On Thursday, the Senate Appropriations Committee, on a straight party line vote of 16-14 passed the $20.6 billion Financial Services and General Government spending bill.   While much of the coverage of the bill focused around the inclusion of Senator Shelby’s Dodd-Frank Reform legislation, it is important to note that the legislation kept the funding for the SEC and CFTC at the same funding levels as this past year.  The committee’s action also marked the completion of consideration of all of their appropriations measures, though none have yet to receive any floor time. 
Banking Subcommittee Examines FSOC Designation Process
On July 22, the Senate Banking Committee's Subcommittee on Securities, Insurance, and Investment held a hearing entitled “Oversight of the Financial Stability Oversight Council Designation Process” where they heard from Mr. Patrick Pinschmidt, Deputy Assistant Secretary for Financial Stability Oversight Council.  During the hearing members spared with Secretary Pinschmidt over the ability of companies to have a clear road map out of their SIFI designation.  Senator Warner, the ranking Democrat on the subcommittee noted that a SIFI designation should not be a “Hotel California” where companies “check in” but can never leave.  Secretary Pinschmidt appeared to agree with the members on the subcommittee that there should be a de-designation process but stressed that the existing supplemental procedures announced earlier this year should be sufficient.
Banking Committee Considers Raising SIFI Threshold
On July 23, the Senate Banking Committee held a hearing entitled “Measuring the Systemic Importance of U.S. Bank Holding Companies.”  During the hearing, Chairman Shelby continued to stress the need to modify the existing $50billion threshold for SIFI designation, calling it arbitrary.  Ranking Member Brown also appeared willing to modify the regulation though he seemed to favor giving the Fed more flexibility in applying a SIFI designation rather than increasing the limit.  Senator Warren came down very hard against Senator Shelby’s proposal to increase the SIFI designation threshold to $500 billion, leading some to conclude that there might be a level – perhaps around $250 billion – that could be acceptable to a majority of the Committee.
Judiciary Examines Too Big to Fail
On July 23rd the Senate Judiciary Subcommittee on the Constitution held a hearing on the 5th Anniversary of Dodd-Frank and whether the law really eliminated Too Big to Fail, as well as other constitutional concerns about the law such as the legality of the CFPB.   Like all the other Dodd-Frank anniversary related hearings this one quickly devolved into the parties getting to their predictable corners of Republicans attacking the law and Democrats defending it.
Select Highlights from the Administration
Department of Defense (DoD)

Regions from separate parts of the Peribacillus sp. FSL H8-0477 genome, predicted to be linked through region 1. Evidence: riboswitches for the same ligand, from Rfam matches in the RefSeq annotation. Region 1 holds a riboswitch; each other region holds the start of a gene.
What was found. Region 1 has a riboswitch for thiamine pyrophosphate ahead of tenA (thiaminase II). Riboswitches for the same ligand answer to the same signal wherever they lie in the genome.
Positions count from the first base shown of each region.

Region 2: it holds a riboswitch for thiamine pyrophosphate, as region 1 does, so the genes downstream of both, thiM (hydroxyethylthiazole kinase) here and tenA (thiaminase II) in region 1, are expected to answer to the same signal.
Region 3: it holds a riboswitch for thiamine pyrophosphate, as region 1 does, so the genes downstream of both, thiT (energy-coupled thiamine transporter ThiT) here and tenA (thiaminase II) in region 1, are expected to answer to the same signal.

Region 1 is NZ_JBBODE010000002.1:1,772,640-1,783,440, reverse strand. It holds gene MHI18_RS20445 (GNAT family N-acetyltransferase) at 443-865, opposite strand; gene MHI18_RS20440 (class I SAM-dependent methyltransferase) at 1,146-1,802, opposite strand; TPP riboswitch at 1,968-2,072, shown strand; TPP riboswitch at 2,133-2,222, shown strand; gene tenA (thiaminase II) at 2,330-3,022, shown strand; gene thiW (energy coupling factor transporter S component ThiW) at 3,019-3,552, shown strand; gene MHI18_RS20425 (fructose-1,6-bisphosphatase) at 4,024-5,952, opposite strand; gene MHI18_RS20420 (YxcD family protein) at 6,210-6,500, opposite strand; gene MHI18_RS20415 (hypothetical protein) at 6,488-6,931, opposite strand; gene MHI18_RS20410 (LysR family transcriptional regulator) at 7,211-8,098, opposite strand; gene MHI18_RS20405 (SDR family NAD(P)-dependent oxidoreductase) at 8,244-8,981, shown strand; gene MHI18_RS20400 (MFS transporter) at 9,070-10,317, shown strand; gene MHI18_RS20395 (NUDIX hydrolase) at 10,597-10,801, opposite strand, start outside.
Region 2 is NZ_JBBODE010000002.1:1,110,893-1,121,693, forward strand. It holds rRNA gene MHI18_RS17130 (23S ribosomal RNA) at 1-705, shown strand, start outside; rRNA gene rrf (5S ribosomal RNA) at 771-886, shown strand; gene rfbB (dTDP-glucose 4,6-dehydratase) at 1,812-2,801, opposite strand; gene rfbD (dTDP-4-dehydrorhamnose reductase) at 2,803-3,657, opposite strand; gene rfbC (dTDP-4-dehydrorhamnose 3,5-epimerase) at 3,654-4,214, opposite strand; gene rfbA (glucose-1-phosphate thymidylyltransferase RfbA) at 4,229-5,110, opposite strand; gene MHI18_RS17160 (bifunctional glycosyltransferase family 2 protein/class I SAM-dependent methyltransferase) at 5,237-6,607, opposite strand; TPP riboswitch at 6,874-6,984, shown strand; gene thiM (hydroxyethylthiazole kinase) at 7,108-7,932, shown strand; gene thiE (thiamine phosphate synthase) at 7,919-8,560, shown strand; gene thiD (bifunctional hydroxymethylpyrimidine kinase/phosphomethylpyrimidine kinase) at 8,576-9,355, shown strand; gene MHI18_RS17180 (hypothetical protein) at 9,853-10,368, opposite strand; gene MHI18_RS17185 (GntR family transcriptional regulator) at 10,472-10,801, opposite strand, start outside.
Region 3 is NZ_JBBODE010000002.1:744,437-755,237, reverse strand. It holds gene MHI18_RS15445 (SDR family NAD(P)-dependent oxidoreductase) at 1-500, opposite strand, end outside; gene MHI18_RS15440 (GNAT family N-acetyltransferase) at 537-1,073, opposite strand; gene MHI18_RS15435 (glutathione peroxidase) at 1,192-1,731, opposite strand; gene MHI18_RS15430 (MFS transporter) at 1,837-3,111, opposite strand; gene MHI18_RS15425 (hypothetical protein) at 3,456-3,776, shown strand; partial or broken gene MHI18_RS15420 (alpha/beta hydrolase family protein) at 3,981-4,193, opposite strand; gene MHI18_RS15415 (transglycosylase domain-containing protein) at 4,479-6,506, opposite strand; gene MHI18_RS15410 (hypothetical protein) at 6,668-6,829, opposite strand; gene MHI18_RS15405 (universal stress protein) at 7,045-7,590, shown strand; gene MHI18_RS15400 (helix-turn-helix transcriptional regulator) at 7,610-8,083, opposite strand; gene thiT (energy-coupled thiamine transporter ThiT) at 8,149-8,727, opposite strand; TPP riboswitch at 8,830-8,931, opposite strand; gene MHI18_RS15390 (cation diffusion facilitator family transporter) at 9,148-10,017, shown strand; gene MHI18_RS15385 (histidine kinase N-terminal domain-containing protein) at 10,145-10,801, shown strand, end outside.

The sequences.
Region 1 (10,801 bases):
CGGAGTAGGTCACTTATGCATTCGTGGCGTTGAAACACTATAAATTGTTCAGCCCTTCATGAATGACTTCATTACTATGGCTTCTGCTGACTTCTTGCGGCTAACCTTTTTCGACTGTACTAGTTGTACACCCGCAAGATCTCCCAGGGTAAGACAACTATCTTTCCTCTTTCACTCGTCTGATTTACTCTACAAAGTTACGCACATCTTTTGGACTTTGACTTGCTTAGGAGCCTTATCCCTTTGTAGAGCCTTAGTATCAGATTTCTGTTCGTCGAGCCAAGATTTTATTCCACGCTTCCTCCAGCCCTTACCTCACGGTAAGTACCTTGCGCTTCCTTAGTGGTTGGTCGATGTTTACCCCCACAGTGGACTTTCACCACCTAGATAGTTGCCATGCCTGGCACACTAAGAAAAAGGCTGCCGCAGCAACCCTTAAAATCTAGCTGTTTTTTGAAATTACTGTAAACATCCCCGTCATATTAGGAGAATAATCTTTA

Department of Defense Announces Final Military Lending Act Rule
On Tuesday, while speaking before the 116th Veterans of Foreign Wars National Convention in Pittsburgh, Pennsylvania, President Obama announced that the Department of Defense was issuing a final rule expanding the types of credit products that will be covered by the 36-percent rate cap and other military-specific protections under the Military Lending Act.  Currently only payday, vehicle title, and refund anticipation loans were covered but going forward installment loans and credit cards, as well as ancillary products will be covered as well.   The rule will go into effect on October 1st but will have a staggered compliance date.
Consumer Financial Protection Bureau (CFPB)
CFPB Finalizes Effective Date of new TRID Rule
On Tuesday, the CFPB officially announced it was finalizing the effective date for the new TILA-RESPA Integrated Disclosures (TRID) rule to October 3, 2015. This action was necessary to correct an administrative error that would have delayed the effective date of the rule by at least two weeks, until August 15, at the earliest.  Interestingly, in their announcement the CFPB reinforced their belief that having the effective date fall on a Saturday benefits “both industry and consumers” by giving industry time over the weekend to “launch new systems configurations and to test systems.” 
Meredith Fuchs Named Acting Deputy Director
On Wednesday, CFPB Director Richard Cordray announced that Meredith Fuchs, currently the CFPB’s General Counsel will also serve as Acting Deputy Director of the Bureau.  According to news reports, Fuchs had intended to step down as General Counsel but will continue to serve in both capacities until the CFPB announces replacements for both positions.
Discover Hit with Fine for Student Loan Servicing Practices:
On July 22nd the CFPB announced it had fined Discover Bank $2 million dollars and that it was ordering the bank to return $16 million dollars to borrowers due to the bank’s overstating of minimum amounts due on statements,    issues surrounding providing tax information to borrowers and questionable debt collection practices. 
This Week’s Schedule
On Tuesday, July 28th at 10:00am in 2123 Rayburn, the House Financial Services Committee will hold a hearing entitled, “Dodd-Frank Act Five Years Later: Are We More Prosperous?
On Tuesday, July 28th at 10:00am in 538 Dirksen the Senate Banking Committee will hold a hearing entitled, “Lifting the Crude Oil Export Ban.”
On Tuesday, July 28th at 2:00pm in 2123 Rayburn, the Financial Services Committee will mark-up a series of bills.
On Wednesday, July 29th at 10:00am in 538 Dirksen the Subcommittee on Financial Institutions and Consumer Protection will hold a hearing entitled, “The Role of Bankruptcy Reform in Addressing Too-Big-To Fail.
On Wednesday, July 29th at 10:00am in 1300 Longworth the Agriculture Committee will hold a hearing entitled, ““Dodd-Frank Turns Five: Assessing the Progress of Global Derivatives Reforms.”
On Thursday, July 30th at 9:30am in Dirksen 342 the Homeland Security and Governmental Affairs Permanent Subcommittee on Investigations will hold a hearing entitled, ““Impact of the U.S. Tax Code on the Market for Corporate Control and Jobs”